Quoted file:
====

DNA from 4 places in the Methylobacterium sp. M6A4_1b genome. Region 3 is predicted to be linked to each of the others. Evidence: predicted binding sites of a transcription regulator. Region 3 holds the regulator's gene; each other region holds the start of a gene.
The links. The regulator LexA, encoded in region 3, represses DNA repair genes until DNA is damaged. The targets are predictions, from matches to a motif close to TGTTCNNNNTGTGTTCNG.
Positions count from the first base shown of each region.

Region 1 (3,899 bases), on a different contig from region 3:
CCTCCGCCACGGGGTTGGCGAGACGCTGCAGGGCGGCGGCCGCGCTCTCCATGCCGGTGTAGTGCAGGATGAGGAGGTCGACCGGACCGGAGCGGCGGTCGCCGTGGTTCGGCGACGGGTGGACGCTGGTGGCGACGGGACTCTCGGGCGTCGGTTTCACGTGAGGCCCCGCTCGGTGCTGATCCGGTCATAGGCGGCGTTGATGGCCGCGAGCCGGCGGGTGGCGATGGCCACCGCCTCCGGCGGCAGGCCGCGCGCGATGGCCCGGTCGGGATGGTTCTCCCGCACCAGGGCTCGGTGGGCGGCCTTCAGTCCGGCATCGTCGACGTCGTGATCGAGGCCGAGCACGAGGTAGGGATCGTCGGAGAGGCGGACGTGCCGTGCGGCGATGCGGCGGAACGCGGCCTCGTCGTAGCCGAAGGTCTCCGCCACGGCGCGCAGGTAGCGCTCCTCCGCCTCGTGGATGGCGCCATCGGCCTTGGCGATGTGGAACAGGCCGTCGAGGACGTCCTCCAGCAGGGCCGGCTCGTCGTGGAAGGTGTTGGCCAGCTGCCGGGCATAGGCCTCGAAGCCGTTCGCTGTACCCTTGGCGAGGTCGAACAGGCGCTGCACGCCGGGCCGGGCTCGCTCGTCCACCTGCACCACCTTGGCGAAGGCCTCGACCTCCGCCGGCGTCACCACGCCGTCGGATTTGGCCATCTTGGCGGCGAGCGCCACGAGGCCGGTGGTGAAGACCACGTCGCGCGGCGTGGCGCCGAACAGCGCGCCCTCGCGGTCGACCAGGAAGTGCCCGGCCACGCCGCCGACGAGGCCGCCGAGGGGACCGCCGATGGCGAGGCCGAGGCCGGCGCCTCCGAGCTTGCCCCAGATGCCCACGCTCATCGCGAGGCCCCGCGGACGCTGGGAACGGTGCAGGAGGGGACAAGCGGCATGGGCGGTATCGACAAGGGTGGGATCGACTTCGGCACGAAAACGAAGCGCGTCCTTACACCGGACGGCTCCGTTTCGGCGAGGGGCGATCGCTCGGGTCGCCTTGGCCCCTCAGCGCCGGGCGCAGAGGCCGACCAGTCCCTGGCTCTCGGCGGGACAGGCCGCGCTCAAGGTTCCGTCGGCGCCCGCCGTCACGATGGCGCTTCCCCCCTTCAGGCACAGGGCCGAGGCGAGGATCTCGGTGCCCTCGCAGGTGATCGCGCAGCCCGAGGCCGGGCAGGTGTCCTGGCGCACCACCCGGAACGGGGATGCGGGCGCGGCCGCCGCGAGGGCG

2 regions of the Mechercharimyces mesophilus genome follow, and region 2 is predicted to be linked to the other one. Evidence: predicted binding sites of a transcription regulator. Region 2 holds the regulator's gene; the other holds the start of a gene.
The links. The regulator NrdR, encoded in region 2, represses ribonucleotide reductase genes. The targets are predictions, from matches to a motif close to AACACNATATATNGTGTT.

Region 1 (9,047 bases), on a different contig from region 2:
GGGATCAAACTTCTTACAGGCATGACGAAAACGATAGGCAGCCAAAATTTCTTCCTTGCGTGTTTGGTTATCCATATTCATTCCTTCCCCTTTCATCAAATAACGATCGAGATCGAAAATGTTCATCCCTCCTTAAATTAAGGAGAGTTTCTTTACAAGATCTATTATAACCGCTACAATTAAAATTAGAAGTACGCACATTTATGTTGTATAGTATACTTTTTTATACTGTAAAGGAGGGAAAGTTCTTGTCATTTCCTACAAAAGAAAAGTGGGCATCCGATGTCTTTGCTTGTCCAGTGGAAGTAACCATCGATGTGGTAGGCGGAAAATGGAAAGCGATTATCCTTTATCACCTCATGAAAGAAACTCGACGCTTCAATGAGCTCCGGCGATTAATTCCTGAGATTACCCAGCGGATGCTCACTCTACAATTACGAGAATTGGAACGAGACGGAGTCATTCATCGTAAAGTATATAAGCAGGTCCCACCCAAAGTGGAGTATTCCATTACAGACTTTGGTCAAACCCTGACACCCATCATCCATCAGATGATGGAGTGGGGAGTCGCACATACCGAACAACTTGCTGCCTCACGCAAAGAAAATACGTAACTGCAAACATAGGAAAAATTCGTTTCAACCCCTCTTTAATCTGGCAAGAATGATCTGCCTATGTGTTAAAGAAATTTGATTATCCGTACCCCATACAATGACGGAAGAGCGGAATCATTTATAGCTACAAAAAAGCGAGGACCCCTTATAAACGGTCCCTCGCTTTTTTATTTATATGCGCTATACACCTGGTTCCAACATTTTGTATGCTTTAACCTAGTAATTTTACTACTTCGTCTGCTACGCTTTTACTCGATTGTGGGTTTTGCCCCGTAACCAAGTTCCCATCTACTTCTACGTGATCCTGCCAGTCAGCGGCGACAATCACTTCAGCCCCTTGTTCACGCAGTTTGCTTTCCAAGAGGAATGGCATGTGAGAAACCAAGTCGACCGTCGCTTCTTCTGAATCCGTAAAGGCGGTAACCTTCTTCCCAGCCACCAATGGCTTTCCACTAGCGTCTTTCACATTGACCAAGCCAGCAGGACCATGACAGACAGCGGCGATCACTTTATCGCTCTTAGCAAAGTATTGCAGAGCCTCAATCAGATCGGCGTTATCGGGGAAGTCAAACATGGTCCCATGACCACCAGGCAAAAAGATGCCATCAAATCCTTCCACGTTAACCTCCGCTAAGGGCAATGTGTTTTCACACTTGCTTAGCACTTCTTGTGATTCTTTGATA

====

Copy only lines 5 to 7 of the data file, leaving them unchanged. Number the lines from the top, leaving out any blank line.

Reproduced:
CCTCCGCCACGGGGTTGGCGAGACGCTGCAGGGCGGCGGCCGCGCTCTCCATGCCGGTGTAGTGCAGGATGAGGAGGTCGACCGGACCGGAGCGGCGGTCGCCGTGGTTCGGCGACGGGTGGACGCTGGTGGCGACGGGACTCTCGGGCGTCGGTTTCACGTGAGGCCCCGCTCGGTGCTGATCCGGTCATAGGCGGCGTTGATGGCCGCGAGCCGGCGGGTGGCGATGGCCACCGCCTCCGGCGGCAGGCCGCGCGCGATGGCCCGGTCGGGATGGTTCTCCCGCACCAGGGCTCGGTGGGCGGCCTTCAGTCCGGCATCGTCGACGTCGTGATCGAGGCCGAGCACGAGGTAGGGATCGTCGGAGAGGCGGACGTGCCGTGCGGCGATGCGGCGGAACGCGGCCTCGTCGTAGCCGAAGGTCTCCGCCACGGCGCGCAGGTAGCGCTCCTCCGCCTCGTGGATGGCGCCATCGGCCTTGGCGATGTGGAACAGGCCGTCGAGGACGTCCTCCAGCAGGGCCGGCTCGTCGTGGAAGGTGTTGGCCAGCTGCCGGGCATAGGCCTCGAAGCCGTTCGCTGTACCCTTGGCGAGGTCGAACAGGCGCTGCACGCCGGGCCGGGCTCGCTCGTCCACCTGCACCACCTTGGCGAAGGCCTCGACCTCCGCCGGCGTCACCACGCCGTCGGATTTGGCCATCTTGGCGGCGAGCGCCACGAGGCCGGTGGTGAAGACCACGTCGCGCGGCGTGGCGCCGAACAGCGCGCCCTCGCGGTCGACCAGGAAGTGCCCGGCCACGCCGCCGACGAGGCCGCCGAGGGGACCGCCGATGGCGAGGCCGAGGCCGGCGCCTCCGAGCTTGCCCCAGATGCCCACGCTCATCGCGAGGCCCCGCGGACGCTGGGAACGGTGCAGGAGGGGACAAGCGGCATGGGCGGTATCGACAAGGGTGGGATCGACTTCGGCACGAAAACGAAGCGCGTCCTTACACCGGACGGCTCCGTTTCGGCGAGGGGCGATCGCTCGGGTCGCCTTGGCCCCTCAGCGCCGGGCGCAGAGGCCGACCAGTCCCTGGCTCTCGGCGGGACAGGCCGCGCTCAAGGTTCCGTCGGCGCCCGCCGTCACGATGGCGCTTCCCCCCTTCAGGCACAGGGCCGAGGCGAGGATCTCGGTGCCCTCGCAGGTGATCGCGCAGCCCGAGGCCGGGCAGGTGTCCTGGCGCACCACCCGGAACGGGGATGCGGGCGCGGCCGCCGCGAGGGCG

2 regions of the Mechercharimyces mesophilus genome follow, and region 2 is predicted to be linked to the other one. Evidence: predicted binding sites of a transcription regulator. Region 2 holds the regulator's gene; the other holds the start of a gene.
The links. The regulator NrdR, encoded in region 2, represses ribonucleotide reductase genes. The targets are predictions, from matches to a motif close to AACACNATATATNGTGTT.